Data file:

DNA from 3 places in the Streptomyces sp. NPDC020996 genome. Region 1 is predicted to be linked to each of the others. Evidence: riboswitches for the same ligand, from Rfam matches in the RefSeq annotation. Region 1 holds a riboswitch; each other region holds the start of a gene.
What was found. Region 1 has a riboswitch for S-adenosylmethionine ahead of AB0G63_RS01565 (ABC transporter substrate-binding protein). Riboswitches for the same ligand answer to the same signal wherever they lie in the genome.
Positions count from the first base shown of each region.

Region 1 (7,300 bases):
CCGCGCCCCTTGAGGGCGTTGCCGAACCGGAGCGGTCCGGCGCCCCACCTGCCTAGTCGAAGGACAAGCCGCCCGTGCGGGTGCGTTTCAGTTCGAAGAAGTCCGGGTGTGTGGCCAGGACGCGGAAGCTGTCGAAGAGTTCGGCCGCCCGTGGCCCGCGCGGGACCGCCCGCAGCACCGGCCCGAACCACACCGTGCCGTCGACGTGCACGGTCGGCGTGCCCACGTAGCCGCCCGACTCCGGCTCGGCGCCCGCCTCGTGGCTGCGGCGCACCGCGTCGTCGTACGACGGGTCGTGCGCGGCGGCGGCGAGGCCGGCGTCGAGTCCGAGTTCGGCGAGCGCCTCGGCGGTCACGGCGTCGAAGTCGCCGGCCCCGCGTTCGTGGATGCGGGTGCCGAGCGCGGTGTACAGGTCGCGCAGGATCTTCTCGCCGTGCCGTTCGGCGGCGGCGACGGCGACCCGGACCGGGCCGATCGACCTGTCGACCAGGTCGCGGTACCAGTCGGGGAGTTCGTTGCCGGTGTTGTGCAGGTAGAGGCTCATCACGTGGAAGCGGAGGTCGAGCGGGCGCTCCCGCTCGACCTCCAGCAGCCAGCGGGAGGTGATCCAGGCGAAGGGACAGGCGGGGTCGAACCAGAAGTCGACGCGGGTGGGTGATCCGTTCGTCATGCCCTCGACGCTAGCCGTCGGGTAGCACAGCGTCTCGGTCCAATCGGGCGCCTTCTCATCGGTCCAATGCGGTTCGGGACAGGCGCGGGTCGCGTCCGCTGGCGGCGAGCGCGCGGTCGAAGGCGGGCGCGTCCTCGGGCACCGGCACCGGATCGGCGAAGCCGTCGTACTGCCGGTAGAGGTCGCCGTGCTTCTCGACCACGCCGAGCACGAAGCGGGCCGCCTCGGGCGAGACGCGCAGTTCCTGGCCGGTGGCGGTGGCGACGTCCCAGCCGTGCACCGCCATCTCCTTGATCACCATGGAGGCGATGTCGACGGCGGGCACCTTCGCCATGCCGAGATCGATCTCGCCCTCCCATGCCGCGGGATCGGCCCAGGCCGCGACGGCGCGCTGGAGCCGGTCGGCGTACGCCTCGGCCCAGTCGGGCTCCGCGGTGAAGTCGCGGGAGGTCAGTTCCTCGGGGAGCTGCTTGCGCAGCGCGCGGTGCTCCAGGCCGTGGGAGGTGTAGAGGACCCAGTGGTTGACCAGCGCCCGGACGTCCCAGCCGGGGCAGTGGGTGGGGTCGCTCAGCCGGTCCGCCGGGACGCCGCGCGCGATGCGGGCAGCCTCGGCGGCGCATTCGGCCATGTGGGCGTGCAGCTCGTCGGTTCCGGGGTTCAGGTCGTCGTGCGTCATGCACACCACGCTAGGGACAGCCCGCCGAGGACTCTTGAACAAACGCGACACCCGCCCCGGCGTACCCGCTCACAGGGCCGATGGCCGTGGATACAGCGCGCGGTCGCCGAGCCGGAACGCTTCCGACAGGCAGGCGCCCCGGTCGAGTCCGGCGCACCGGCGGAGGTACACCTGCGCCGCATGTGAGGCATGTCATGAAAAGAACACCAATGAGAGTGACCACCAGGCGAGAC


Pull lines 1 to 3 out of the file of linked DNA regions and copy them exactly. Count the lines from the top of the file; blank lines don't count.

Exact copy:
DNA from 3 places in the Streptomyces sp. NPDC020996 genome. Region 1 is predicted to be linked to each of the others. Evidence: riboswitches for the same ligand, from Rfam matches in the RefSeq annotation. Region 1 holds a riboswitch; each other region holds the start of a gene.
What was found. Region 1 has a riboswitch for S-adenosylmethionine ahead of AB0G63_RS01565 (ABC transporter substrate-binding protein). Riboswitches for the same ligand answer to the same signal wherever they lie in the genome.
Positions count from the first base shown of each region.